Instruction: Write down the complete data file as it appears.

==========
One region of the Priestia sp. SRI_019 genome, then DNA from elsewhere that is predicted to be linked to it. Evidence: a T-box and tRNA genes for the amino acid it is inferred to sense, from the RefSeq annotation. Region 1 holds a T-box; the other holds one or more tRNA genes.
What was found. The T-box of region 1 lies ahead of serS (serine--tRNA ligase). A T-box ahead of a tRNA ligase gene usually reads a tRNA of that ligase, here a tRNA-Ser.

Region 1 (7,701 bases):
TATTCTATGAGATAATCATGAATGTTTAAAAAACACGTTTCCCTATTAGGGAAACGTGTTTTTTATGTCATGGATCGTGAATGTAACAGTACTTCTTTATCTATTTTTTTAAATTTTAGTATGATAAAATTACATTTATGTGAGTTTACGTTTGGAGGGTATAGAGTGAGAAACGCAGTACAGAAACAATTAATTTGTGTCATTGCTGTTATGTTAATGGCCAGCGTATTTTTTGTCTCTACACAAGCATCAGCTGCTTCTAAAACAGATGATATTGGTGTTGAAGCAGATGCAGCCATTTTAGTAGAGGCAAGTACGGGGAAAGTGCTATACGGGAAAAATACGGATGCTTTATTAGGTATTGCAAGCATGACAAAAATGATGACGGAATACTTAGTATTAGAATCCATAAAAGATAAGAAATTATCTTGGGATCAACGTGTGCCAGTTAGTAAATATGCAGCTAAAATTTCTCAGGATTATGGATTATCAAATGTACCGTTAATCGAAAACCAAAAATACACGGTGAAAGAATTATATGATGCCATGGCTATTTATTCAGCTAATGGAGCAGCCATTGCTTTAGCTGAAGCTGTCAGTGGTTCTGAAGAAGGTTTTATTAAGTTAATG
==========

One region of the Priestia sp. SRI_019 genome, then DNA from elsewhere that is predicted to be linked to it. Evidence: a T-box and tRNA genes for the amino acid it is inferred to sense, from the RefSeq annotation. Region 1 holds a T-box; the other holds one or more tRNA genes.
What was found. The T-box of region 1 lies ahead of serS (serine--tRNA ligase). A T-box ahead of a tRNA ligase gene usually reads a tRNA of that ligase, here a tRNA-Ser.

Region 1 (7,701 bases):
TATTCTATGAGATAATCATGAATGTTTAAAAAACACGTTTCCCTATTAGGGAAACGTGTTTTTTATGTCATGGATCGTGAATGTAACAGTACTTCTTTATCTATTTTTTTAAATTTTAGTATGATAAAATTACATTTATGTGAGTTTACGTTTGGAGGGTATAGAGTGAGAAACGCAGTACAGAAACAATTAATTTGTGTCATTGCTGTTATGTTAATGGCCAGCGTATTTTTTGTCTCTACACAAGCATCAGCTGCTTCTAAAACAGATGATATTGGTGTTGAAGCAGATGCAGCCATTTTAGTAGAGGCAAGTACGGGGAAAGTGCTATACGGGAAAAATACGGATGCTTTATTAGGTATTGCAAGCATGACAAAAATGATGACGGAATACTTAGTATTAGAATCCATAAAAGATAAGAAATTATCTTGGGATCAACGTGTGCCAGTTAGTAAATATGCAGCTAAAATTTCTCAGGATTATGGATTATCAAATGTACCGTTAATCGAAAACCAAAAATACACGGTGAAAGAATTATATGATGCCATGGCTATTTATTCAGCTAATGGAGCAGCCATTGCTTTAGCTGAAGCTGTCAGTGGTTCTGAAGAAGGTTTTATTAAGTTAATG